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Masterclass

Arts Week 2016

The Robert Smyth annual ‘Arts Week’ took place in the week before the half term break and involved students from all key stages discovering something new in the Arts.

‘Arts Week’ is a joint venture between the Art and Design faculty and the Performing Arts faculty, where students from across the academy can sign up for up to two different workshops and are allowed out of their curriculum lessons to attend these.

This years workshops were all organised and ran by our own in-house specialist teachers, showcasing again why Robert Smyth is such a good option for teaching and learning in South Leicestershire, particularly in the Arts.

 

Some of the workshops on offer this year were:

  • Salsa Dancing, which was very popular particularly with 6th form students this year.
  • Robert Smyth Bake Off – which was won by Jazira Uddin and Mary Welton for their upside down Oreo cake. Runner up was Scarlett Godefroy with Grace Bolton coming third.
  • ‘Parsnips’ youth theatre came in and had year 7 students creating a whole play in half a day!
  • Origami had students calmly folding paper and creating flowers, frogs, dinosaurs and rabbits!
  • The producing workshop pushed our year 7 students to the limits as they balanced, panned and added reverb and delay on to an existing multi-track recording of ‘Street Spirit’ by Radiohead.
  • Iquan Silcott from Addict Dance came in to deliver a session on Commercial dance to GCSE Dance students.
  • Mrs Petersen held a composing and arranging workshop using Sibelius notation software for year 7 composers.
  • Miss Syngajewski hosted a monologue workshop for our 6th form students who were going off for auditions.
  • ‘Paper Pokemon’ had year 7 students folding and glueing their favourite Pokemon characters together.

We need to say a massive thank you to Claire from ‘Parsnips’ youth theatre for coming in and running a workshop completely free of charge, it was very generous and the students absolutely loved it!

There were several other sessions running during the week as well, which culminated in the first concert of the year, the GCSE Music Concert in the Max, which was also fantastic and brimming with talent.

We need to say a massive “thank you” to all Art and Design and Performing Arts staff who gave up their free time to organise and run the workshops in an already very busy half term. It was a huge success and there was an amazing buzz around the academy as workshops brimmed over with students discovering new skills and concepts all week.

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‘Learning South Leicestershire’ Performing Arts Day

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Wednesday, 22nd June saw Robert Smyth Academy host a Performing Arts day for Gifted and Talented year 7 students from across the south of Leicestershire. Gartree High School, Welland Park Academy, Manor High School, Thomas Estley Community College and Lutterworth High School all sent students who were gifted in Performing Arts subjects to Robert Smyth to learn the opening of the musical ‘Little Shop of Horrors’ in one day.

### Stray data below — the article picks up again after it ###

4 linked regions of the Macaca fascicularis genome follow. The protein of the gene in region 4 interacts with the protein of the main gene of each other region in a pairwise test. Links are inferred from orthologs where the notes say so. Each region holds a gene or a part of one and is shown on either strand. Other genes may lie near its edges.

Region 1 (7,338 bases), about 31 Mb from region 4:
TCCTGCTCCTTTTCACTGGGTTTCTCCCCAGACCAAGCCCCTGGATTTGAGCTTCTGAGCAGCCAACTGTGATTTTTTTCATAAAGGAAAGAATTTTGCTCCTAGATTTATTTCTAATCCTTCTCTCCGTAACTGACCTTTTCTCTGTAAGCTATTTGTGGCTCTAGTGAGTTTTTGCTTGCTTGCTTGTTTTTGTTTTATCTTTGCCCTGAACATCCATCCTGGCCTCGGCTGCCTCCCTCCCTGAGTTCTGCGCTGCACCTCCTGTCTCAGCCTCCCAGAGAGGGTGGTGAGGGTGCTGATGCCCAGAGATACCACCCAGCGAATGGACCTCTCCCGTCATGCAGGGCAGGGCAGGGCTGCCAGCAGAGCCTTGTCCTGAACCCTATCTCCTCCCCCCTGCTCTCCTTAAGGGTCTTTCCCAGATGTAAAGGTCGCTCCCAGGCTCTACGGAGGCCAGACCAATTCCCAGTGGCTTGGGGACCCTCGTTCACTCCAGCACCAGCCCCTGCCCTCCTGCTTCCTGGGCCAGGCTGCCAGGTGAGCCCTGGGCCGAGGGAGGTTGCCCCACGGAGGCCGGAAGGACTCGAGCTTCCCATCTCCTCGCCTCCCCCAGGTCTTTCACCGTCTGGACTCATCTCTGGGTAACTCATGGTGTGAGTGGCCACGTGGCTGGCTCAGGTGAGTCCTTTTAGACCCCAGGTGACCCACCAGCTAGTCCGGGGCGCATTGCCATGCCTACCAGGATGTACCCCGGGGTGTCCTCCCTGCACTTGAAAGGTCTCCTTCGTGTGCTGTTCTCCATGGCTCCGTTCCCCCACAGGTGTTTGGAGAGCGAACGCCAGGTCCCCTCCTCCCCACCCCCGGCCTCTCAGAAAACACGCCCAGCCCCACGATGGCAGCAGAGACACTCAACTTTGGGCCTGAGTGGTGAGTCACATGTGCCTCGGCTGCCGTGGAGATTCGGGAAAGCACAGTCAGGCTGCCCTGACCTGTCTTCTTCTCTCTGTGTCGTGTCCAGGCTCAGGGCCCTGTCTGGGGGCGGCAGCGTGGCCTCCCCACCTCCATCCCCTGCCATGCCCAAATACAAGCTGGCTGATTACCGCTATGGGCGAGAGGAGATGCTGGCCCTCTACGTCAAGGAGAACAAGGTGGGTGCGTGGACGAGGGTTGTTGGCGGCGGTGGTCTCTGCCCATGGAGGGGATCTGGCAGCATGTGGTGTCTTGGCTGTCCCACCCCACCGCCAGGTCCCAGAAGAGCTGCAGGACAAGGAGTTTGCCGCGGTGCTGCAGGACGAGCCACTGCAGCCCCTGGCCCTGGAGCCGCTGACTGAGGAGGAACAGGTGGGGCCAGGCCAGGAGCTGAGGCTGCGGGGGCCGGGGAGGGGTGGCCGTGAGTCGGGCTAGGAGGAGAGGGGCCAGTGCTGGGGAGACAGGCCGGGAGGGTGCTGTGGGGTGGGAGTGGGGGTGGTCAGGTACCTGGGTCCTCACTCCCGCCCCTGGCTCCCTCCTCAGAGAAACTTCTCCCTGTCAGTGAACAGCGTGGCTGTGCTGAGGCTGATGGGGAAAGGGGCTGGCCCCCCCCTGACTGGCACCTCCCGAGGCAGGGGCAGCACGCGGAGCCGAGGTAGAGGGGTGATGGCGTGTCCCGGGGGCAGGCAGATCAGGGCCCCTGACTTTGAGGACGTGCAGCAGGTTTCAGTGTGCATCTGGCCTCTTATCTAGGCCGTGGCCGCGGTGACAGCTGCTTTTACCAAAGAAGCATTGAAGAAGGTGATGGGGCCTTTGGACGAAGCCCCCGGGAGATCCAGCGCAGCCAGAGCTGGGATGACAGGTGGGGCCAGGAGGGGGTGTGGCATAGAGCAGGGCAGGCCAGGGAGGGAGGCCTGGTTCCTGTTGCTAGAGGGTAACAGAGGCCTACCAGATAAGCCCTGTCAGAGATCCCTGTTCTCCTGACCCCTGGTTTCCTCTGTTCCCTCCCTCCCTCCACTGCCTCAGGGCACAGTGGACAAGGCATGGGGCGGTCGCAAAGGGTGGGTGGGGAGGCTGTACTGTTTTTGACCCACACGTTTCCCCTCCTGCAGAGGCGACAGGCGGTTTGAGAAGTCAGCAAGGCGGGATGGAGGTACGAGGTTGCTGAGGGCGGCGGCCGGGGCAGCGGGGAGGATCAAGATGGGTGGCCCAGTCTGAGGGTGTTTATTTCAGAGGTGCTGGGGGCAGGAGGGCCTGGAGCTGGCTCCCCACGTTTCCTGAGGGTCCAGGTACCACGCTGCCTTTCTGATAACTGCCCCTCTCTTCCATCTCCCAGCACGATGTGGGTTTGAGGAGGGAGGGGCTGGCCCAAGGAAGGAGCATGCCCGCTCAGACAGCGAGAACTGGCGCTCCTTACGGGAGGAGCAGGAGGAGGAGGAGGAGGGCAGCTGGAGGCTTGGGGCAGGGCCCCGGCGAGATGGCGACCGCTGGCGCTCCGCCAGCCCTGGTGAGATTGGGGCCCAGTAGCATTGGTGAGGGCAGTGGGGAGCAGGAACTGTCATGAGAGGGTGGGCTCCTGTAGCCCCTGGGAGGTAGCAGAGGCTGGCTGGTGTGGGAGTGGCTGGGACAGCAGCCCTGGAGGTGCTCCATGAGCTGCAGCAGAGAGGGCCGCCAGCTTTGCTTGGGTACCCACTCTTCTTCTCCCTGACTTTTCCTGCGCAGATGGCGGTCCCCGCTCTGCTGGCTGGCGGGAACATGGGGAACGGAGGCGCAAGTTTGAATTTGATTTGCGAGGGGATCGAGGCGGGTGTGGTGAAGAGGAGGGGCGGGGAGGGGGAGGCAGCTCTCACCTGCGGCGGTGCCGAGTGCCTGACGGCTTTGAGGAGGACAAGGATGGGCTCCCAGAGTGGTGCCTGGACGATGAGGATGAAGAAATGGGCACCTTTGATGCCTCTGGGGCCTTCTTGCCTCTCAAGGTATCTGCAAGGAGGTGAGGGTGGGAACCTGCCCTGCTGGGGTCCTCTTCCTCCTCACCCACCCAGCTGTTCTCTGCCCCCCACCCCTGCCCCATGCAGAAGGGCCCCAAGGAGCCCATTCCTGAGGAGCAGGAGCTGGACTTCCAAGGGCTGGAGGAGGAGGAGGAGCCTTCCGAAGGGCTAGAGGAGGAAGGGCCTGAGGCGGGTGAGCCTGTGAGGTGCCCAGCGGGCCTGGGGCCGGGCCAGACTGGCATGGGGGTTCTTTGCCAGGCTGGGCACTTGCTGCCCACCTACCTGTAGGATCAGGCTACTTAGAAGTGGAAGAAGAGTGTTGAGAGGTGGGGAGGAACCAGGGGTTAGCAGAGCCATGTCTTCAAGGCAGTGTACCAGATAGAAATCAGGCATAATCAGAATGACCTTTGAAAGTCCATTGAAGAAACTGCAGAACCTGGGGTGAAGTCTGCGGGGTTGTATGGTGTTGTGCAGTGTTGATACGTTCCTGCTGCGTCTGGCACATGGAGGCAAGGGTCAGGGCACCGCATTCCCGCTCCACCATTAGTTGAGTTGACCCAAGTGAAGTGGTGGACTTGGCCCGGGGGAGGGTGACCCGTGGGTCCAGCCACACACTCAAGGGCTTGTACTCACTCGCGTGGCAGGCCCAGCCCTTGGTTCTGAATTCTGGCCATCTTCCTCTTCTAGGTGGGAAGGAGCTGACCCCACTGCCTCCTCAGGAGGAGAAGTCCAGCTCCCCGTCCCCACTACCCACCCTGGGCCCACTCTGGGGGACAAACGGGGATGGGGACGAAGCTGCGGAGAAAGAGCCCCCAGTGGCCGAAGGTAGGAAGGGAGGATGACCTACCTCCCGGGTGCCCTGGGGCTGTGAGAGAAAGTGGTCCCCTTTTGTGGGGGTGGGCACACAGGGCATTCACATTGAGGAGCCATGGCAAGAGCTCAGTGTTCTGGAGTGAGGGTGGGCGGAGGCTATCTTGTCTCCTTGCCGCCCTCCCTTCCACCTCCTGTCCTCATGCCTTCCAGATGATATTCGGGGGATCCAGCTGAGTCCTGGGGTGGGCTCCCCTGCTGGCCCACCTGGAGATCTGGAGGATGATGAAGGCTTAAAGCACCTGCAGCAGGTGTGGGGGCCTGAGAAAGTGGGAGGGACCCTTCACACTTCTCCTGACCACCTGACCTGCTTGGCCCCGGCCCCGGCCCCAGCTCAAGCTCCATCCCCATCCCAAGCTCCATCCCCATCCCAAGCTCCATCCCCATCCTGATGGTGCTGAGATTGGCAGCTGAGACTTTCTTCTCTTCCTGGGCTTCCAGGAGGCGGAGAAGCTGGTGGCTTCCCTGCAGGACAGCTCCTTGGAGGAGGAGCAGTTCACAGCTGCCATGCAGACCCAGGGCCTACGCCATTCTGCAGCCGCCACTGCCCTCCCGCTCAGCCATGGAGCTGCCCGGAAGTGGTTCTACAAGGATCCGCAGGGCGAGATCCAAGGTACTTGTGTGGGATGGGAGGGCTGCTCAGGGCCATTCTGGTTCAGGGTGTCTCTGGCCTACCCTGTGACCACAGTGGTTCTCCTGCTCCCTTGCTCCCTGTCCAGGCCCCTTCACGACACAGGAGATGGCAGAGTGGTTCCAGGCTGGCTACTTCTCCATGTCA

The day consisted of three individual workshops focussing on the three disciplines of Performing Arts; Music, Dance and Drama. Each workshop focussed on student’s exploring each discipline within the context of the opening Prologue, a song, a dance and two scenes from the musical.

Drama teacher, Claire Parsons was directing the drama workshops and had a group becoming ‘human scenery’, one group acting out the characters and another group providing us with two human based ‘Audrey II’ plants, the villain of the musical.

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Head of Music, Helle Petersen and singing teacher, Debbie Smith were on hand to take the singing workshop where students learned two of the songs from the musical in two-part harmony.

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Head of Dance, Marie Routledge and year 12 RSA student, Helen Spacie led the dance workshops where students were taught a very lengthy 3 minute dance routine which they all learnt from memory. A fantastic achievement in itself!

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The day culminated with all of the elements of the workshops being put together to create an opening dance/song and first scene from the musical, which was directed by Claire Parsons.

The day was organised by Robert Smyth Gifted and Talented coordinator, Rachael Eddy and Head of Performing Arts, Nick Hughes in liaison with the ‘Learning South Leicestershire’ group of schools.

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Rachael Eddy said this about the day “It was fantastic.  This was a group of students who absolutely threw themselves into what was a fun and fast paced day. What I really noticed was how much fun the Performing Arts staff has together – a great mix of brilliant teaching and enthusiasm. And how great to see so many 6th form students happily giving up their time by helping out in the workshops.”

Hopefully all the students will take away many positives from the day and understand that hard work, perseverance and team work, always yields outstanding progress and results.

The whole day was a huge success with all students thoroughly enjoying their day away from their regular schools to explore and be challenged in the Performing Arts. Who says the Arts don’t benefit young people?? Not us. #bacc4thefuture

NCBF; a parents perspective